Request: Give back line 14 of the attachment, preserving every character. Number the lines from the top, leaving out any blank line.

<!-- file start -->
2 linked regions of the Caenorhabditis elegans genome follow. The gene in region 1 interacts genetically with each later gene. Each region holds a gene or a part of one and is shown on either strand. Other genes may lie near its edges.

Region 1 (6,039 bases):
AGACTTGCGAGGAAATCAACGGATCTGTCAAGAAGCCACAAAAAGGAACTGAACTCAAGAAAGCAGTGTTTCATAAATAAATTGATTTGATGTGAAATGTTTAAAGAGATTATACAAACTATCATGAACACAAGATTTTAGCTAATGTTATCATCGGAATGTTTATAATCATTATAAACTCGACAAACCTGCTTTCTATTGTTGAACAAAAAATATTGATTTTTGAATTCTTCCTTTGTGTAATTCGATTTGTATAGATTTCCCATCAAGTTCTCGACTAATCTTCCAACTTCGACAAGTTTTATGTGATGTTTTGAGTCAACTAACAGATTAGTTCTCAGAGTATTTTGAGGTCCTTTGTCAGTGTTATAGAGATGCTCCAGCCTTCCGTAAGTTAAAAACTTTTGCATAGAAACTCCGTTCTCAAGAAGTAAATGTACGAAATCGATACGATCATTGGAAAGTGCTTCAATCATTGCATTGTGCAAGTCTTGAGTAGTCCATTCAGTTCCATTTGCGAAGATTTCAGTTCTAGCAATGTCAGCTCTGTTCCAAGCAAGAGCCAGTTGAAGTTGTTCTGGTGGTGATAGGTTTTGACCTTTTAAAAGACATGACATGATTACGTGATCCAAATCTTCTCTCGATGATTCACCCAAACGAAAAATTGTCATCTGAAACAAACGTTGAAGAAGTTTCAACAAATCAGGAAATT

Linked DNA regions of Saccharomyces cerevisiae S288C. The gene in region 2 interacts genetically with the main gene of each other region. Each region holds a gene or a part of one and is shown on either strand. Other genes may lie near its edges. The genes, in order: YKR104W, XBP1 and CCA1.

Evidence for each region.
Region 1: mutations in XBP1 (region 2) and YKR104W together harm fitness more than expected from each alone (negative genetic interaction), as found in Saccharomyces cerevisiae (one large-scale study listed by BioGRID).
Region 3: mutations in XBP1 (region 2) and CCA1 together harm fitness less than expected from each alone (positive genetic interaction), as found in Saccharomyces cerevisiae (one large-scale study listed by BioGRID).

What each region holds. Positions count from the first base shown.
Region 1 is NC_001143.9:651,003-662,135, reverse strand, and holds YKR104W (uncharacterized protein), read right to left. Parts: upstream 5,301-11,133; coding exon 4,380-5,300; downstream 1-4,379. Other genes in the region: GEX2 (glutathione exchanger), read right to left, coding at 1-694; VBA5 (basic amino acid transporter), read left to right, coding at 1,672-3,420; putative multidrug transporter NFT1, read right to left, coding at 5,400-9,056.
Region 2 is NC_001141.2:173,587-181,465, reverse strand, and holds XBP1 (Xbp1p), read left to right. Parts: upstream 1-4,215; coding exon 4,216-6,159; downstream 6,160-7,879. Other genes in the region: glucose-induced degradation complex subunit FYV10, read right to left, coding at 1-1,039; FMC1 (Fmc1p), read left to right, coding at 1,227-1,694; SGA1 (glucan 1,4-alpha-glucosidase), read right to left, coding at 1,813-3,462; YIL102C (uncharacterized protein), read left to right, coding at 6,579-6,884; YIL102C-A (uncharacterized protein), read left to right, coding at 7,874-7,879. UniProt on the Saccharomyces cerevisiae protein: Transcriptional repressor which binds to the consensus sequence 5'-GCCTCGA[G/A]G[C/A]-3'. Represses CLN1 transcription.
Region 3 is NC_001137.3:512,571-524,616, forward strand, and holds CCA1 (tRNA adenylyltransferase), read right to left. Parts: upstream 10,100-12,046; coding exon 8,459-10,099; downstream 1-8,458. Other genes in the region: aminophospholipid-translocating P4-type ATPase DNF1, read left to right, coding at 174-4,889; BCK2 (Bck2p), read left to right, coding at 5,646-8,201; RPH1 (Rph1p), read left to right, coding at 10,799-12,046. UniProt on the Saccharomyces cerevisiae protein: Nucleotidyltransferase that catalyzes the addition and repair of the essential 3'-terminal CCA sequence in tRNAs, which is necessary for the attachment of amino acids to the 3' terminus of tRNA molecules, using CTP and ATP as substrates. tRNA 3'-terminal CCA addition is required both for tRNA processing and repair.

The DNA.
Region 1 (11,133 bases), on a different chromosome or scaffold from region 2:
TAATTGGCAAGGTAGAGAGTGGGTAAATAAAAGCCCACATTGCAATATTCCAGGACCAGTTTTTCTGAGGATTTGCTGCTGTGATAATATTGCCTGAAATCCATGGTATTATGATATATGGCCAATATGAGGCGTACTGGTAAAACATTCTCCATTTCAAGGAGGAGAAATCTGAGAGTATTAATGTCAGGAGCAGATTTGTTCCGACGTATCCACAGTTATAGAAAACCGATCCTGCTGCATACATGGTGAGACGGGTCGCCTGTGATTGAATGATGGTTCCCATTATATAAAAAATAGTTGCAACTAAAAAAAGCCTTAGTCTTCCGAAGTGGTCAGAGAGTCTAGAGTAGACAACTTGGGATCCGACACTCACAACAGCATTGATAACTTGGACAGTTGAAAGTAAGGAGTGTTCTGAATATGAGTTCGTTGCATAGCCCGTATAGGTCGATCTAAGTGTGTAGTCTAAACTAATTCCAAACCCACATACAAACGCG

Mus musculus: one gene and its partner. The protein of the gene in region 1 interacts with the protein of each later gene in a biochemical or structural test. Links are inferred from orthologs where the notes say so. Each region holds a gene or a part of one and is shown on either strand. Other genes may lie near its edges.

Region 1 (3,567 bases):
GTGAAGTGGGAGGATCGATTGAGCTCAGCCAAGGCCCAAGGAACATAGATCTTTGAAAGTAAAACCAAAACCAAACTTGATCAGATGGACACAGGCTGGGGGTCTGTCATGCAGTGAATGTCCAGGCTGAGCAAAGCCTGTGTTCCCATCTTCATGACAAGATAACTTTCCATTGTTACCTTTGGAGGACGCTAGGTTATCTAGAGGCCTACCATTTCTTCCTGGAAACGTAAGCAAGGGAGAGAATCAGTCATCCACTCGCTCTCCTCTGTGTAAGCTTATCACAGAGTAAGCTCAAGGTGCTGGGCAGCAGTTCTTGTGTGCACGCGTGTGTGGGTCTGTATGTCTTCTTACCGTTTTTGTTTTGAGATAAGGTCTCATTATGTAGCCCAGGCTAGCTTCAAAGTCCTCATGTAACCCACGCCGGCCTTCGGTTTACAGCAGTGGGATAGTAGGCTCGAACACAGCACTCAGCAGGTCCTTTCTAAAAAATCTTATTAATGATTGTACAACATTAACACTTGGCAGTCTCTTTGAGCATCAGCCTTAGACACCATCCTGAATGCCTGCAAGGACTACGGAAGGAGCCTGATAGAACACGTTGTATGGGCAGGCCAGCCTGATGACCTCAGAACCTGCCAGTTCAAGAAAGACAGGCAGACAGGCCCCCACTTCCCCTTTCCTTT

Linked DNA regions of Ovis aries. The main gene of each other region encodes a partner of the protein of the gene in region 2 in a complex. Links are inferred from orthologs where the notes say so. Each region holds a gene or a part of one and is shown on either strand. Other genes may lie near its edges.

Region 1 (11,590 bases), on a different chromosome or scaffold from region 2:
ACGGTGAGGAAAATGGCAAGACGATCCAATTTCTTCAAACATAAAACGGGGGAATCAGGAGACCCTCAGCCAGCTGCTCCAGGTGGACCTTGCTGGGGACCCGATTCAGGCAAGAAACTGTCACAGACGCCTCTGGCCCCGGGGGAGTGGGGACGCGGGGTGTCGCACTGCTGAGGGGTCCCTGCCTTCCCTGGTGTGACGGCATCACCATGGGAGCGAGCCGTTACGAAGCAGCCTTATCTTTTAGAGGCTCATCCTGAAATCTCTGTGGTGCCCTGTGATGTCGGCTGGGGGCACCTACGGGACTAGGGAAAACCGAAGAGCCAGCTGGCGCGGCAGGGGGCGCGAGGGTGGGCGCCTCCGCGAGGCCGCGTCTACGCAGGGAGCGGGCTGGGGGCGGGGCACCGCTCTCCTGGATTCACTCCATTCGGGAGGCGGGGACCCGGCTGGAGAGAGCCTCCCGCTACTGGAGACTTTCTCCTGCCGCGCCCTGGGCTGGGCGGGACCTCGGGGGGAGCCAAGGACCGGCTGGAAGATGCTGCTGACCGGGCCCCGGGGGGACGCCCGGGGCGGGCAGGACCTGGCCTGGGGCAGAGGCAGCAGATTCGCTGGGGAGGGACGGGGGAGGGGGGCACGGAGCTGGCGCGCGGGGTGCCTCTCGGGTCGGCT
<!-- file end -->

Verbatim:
TAATTGGCAAGGTAGAGAGTGGGTAAATAAAAGCCCACATTGCAATATTCCAGGACCAGTTTTTCTGAGGATTTGCTGCTGTGATAATATTGCCTGAAATCCATGGTATTATGATATATGGCCAATATGAGGCGTACTGGTAAAACATTCTCCATTTCAAGGAGGAGAAATCTGAGAGTATTAATGTCAGGAGCAGATTTGTTCCGACGTATCCACAGTTATAGAAAACCGATCCTGCTGCATACATGGTGAGACGGGTCGCCTGTGATTGAATGATGGTTCCCATTATATAAAAAATAGTTGCAACTAAAAAAAGCCTTAGTCTTCCGAAGTGGTCAGAGAGTCTAGAGTAGACAACTTGGGATCCGACACTCACAACAGCATTGATAACTTGGACAGTTGAAAGTAAGGAGTGTTCTGAATATGAGTTCGTTGCATAGCCCGTATAGGTCGATCTAAGTGTGTAGTCTAAACTAATTCCAAACCCACATACAAACGCG